You know those frozen particles that fall from the sky during storms. Yeah, that kind of hail. I’ve been caught out in storms with pea sized to golf ball sized hail, but never have I been exposed to the elements quite like I was yesterday. There was a severe weather advisory yesterday afternoon, one which we failed to recognize at the shop. It wasn’t like we didn’t check the weather, but when we did near closing time it was only showing a few heavy patches of rain. The Weather Channel app on the ol’ iPhone didn’t show severe thunderstorms OR that there was a severe thunderstorm warning with a chance of hail.
So we rode out.
But before we could actually leave we had to go through the fun of getting the 2-fiddy started. I had spent all afternoon pulling her apart, checking wires, leads, switching out thumb controls, and even checking the solenoid. Nothing worked. We couldn’t figure out why she had simply stopped starting Monday. She had gone from firing up quicker than any motorcycle I’ve ridden to barely turning over, to doing nothing at all in the span of two starts. Roll starting worked well enough, but because she went from VROOM VROOM to nothing so quickly we thought it had to be something other than the battery. So, naturally, we didn’t check the battery. Yup, you guessed it, that was the problem, and by the time we got around to testing the battery it was too late to change them out. Well, we could have changed out batteries, but it would have done no good as the batteries out of the box need a trickle charge for about 90 minutes.
That’s when the fun began.
When first I tried roll starting the 2-fiddy, lovingly named Richfield, nothing happened. The rain was already a downpour, the three of us completely soaked, and we saw no point in waiting it out at the shop. So the other two guys who were riding back to town started pushing me. Still nothing after 3 attempts, then we noticed the kill switch. It wasn’t set to run.
One good shove down the drive and Richfield fired up like a champ. The others hopped back on their bikes, DA 10 (a Kawi ZX-10 that had just been cleaned, probably the reason for the storm) leading the way, followed by lil ol’ Richfield, and Bandit bringing up the rear. Cruising down the highway we passed a gas station after about a mile, but we didn’t stop.
Within 10 seconds of Richfield getting by the station the hail hit. It wasn’t those tiny BB sized pellets either, it was pea sized, every-now-and-again it was about half the size of a golf ball. DA 10 pulled off at the old Allen’s Lake entrance, but waved for us to keep going, so Richfield and I kept trucking at our break-neck speed of about 45mph. As we came off Allen’s Lake hill I noticed my feet were literally in standing water… Inside my shoes! That’s how heavy the rain was coming down, within 5 minutes of getting out in the storm, my feet on the pegs nearly the entire time, and there was water standing in my shoes.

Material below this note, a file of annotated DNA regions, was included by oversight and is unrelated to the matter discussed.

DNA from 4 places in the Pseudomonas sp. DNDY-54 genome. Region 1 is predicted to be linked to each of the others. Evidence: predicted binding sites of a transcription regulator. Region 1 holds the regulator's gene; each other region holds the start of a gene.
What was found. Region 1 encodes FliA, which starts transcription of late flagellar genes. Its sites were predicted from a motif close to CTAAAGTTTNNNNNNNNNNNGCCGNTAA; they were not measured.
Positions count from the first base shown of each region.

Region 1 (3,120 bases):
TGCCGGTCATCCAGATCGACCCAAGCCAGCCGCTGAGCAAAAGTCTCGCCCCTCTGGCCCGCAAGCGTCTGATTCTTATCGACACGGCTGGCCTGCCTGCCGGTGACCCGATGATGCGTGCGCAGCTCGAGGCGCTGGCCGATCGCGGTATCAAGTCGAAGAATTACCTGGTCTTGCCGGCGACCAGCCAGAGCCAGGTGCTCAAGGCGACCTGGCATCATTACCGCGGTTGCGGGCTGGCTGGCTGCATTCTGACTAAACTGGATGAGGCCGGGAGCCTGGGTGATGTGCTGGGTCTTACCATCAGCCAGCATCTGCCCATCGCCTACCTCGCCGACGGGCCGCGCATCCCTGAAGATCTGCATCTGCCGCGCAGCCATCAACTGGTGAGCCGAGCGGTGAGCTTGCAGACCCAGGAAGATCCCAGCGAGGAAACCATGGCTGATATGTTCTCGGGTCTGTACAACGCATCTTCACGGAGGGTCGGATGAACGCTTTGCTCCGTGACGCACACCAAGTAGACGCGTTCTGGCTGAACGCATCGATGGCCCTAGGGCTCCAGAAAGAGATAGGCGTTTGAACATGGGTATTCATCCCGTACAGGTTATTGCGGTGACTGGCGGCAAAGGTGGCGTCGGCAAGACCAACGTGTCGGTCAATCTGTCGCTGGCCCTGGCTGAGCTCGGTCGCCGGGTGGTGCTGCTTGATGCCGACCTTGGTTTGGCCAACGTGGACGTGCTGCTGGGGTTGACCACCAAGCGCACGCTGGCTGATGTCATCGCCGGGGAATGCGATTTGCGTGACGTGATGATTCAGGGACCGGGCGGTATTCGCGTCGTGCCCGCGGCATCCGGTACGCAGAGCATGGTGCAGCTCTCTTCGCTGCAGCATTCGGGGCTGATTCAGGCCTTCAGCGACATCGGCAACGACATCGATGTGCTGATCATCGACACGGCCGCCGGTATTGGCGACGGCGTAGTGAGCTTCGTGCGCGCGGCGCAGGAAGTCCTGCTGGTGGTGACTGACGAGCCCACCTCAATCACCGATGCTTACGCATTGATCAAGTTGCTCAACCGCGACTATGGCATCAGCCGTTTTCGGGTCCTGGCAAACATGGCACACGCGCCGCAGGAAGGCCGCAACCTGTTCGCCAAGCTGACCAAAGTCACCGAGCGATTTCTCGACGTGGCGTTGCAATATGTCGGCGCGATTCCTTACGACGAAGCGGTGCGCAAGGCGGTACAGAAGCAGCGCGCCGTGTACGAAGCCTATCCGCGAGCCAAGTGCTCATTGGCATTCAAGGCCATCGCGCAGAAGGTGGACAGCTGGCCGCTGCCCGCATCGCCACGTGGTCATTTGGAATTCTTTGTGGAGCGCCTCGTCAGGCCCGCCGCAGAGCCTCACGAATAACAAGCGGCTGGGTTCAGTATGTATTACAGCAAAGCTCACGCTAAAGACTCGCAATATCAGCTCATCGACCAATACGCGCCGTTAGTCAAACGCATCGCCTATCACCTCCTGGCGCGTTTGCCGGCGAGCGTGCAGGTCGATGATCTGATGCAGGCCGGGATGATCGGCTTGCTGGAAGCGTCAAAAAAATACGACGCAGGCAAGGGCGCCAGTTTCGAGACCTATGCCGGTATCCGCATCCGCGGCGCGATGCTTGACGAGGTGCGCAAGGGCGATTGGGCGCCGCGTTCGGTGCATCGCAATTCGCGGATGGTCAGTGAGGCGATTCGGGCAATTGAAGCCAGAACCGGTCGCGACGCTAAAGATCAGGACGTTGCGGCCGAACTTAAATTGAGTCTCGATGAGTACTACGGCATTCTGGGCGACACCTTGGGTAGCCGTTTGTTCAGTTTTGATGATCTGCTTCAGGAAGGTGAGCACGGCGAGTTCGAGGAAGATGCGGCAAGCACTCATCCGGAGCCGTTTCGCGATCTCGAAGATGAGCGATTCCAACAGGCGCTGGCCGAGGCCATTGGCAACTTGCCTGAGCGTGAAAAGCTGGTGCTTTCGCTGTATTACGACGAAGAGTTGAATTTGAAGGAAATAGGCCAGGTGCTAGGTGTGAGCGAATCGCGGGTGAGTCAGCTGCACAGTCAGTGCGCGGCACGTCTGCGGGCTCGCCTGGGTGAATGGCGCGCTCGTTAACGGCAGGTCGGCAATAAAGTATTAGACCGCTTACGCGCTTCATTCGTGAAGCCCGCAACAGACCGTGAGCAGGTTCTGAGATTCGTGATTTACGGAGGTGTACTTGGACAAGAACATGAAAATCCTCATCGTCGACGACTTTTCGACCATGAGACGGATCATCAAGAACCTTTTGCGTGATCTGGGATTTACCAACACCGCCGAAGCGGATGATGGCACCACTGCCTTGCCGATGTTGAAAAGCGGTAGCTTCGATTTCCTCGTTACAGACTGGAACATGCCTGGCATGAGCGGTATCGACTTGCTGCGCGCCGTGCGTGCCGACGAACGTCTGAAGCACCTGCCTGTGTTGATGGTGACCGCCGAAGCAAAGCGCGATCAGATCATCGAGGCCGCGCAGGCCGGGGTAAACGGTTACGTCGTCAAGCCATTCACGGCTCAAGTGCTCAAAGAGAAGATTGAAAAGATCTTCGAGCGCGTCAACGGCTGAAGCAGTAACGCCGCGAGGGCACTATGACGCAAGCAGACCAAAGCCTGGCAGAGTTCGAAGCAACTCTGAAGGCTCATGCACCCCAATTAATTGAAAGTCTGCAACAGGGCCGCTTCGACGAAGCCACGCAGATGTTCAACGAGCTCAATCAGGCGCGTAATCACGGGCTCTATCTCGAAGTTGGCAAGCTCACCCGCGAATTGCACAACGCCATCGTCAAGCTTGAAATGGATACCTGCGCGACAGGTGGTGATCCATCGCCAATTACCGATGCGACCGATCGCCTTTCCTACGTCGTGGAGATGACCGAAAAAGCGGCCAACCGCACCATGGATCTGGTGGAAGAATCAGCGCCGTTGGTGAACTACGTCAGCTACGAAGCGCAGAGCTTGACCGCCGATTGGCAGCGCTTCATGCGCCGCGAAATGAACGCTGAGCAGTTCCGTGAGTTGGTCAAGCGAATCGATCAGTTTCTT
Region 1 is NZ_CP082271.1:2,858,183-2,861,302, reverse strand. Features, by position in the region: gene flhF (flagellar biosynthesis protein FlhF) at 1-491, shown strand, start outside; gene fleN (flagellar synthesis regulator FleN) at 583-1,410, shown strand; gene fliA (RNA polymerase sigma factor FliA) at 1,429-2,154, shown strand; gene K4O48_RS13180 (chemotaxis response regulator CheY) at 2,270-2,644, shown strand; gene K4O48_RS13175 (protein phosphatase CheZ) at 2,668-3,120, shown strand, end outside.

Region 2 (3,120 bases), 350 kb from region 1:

I should’ve worn my boots.
Third mistake. (I guess that would really, be the first going in chronological order, though it didn’t really matter until this point).
Legs sore and fingers nearly numb, we neared to the next safe haven, a gas station about 4 miles later than we should’ve stopped, but traffic came to a complete halt. Less than 200 yards from a logical place to wait out the storm, since we passed on the first 2, and we couldn’t get to it. There had been a head-on collision leaving both east and westbound traffic at a standstill. For nearly 2 minutes we had a respite from the hail. We could’ve been THOSE sport bike riders and weaved our way through the line of vehicles to reach the gas station, or we could’ve simply waited in the line of traffic with everyone else, if only for a few more minutes. We didn’t. We turned around, opting to take advantage of one of the greatest aspects of Kentucky road system, the all important cut-across roads.
A quick U-turn and we’re heading west once again just long enough to cut across on a side road that connected to another main highway. And a wonderful thing happened. The hail stopped, the rain nearly ceased, and hope for a pain-free ride the rest of the way to town gripped me–only to be torn away in one swift attack from the heavens.
Hail to the Junk. H.T.T.J. is something I had not experienced before, nor is it something I wish to experience again. It was like playing baseball and getting hit by a pitch, except there’s no cup protecting the jumbley-bits, and instead of it just being a 60+mph ball hitting you, there’s the addition of you traveling over 45mph as well.
Not. A. Pleasant. Experience.
The remainder of the ride was uncomfortable to say the least. DA 10 was back up front, Richfield nestled comfortably in the middle, and Bandit bringing up the rear again. But on top of the downpour, H.T.T.J., and the difficulty in seeing because of the water on my visor, there was one other complication to riding, at least for me. Water channels. It wasn’t anything near as terrible as what I’ve read for 2-fiddies. The channels weren’t pushing Richfield to and fro, dragging me along for the ride, but there was a slight change in her path when we hit one. Nothing bad, just enough to get my attention and make me even more cautious.
This did have a happy ending, at least. We finally decided to stop once in town. The worst of the storm over. The hail had finally stopped, leaving up to 2 inches of evil, white pain on the road, but it had finally stopped.
The lesson learned?
Wear my boots. Perhaps wearing the overpants would be a good idea too as that would help greatly with the H.T.T.J., but that’s not something I’ll have to worry about often.
At least, I hope that’s something I won’t have to worry about often.